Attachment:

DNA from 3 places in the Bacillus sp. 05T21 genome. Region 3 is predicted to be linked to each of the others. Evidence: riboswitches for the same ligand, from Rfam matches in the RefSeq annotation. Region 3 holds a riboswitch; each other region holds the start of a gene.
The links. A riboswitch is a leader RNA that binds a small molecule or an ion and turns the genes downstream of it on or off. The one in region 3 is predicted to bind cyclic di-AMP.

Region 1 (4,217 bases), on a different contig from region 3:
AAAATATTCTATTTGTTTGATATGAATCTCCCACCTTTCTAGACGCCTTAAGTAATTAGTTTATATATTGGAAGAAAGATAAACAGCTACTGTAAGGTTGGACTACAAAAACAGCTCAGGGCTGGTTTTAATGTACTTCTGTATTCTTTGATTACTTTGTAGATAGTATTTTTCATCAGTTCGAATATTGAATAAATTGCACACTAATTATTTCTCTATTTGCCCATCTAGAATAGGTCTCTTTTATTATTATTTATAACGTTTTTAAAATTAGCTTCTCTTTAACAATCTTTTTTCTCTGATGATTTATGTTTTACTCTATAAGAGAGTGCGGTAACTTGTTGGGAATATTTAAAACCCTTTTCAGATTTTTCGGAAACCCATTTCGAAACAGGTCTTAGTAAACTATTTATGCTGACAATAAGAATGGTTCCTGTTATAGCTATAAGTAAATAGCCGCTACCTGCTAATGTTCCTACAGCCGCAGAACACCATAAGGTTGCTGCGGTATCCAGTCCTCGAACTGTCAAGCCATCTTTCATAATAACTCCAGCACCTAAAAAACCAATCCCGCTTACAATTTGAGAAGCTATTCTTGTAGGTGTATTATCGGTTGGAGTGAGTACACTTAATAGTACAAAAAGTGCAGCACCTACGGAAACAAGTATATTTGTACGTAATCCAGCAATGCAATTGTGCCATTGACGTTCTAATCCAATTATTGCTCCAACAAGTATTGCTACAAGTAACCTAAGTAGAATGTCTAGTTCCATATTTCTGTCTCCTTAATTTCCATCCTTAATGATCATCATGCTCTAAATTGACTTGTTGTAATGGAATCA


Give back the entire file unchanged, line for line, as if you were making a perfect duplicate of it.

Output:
DNA from 3 places in the Bacillus sp. 05T21 genome. Region 3 is predicted to be linked to each of the others. Evidence: riboswitches for the same ligand, from Rfam matches in the RefSeq annotation. Region 3 holds a riboswitch; each other region holds the start of a gene.
The links. A riboswitch is a leader RNA that binds a small molecule or an ion and turns the genes downstream of it on or off. The one in region 3 is predicted to bind cyclic di-AMP.

Region 1 (4,217 bases), on a different contig from region 3:
AAAATATTCTATTTGTTTGATATGAATCTCCCACCTTTCTAGACGCCTTAAGTAATTAGTTTATATATTGGAAGAAAGATAAACAGCTACTGTAAGGTTGGACTACAAAAACAGCTCAGGGCTGGTTTTAATGTACTTCTGTATTCTTTGATTACTTTGTAGATAGTATTTTTCATCAGTTCGAATATTGAATAAATTGCACACTAATTATTTCTCTATTTGCCCATCTAGAATAGGTCTCTTTTATTATTATTTATAACGTTTTTAAAATTAGCTTCTCTTTAACAATCTTTTTTCTCTGATGATTTATGTTTTACTCTATAAGAGAGTGCGGTAACTTGTTGGGAATATTTAAAACCCTTTTCAGATTTTTCGGAAACCCATTTCGAAACAGGTCTTAGTAAACTATTTATGCTGACAATAAGAATGGTTCCTGTTATAGCTATAAGTAAATAGCCGCTACCTGCTAATGTTCCTACAGCCGCAGAACACCATAAGGTTGCTGCGGTATCCAGTCCTCGAACTGTCAAGCCATCTTTCATAATAACTCCAGCACCTAAAAAACCAATCCCGCTTACAATTTGAGAAGCTATTCTTGTAGGTGTATTATCGGTTGGAGTGAGTACACTTAATAGTACAAAAAGTGCAGCACCTACGGAAACAAGTATATTTGTACGTAATCCAGCAATGCAATTGTGCCATTGACGTTCTAATCCAATTATTGCTCCAACAAGTATTGCTACAAGTAACCTAAGTAGAATGTCTAGTTCCATATTTCTGTCTCCTTAATTTCCATCCTTAATGATCATCATGCTCTAAATTGACTTGTTGTAATGGAATCA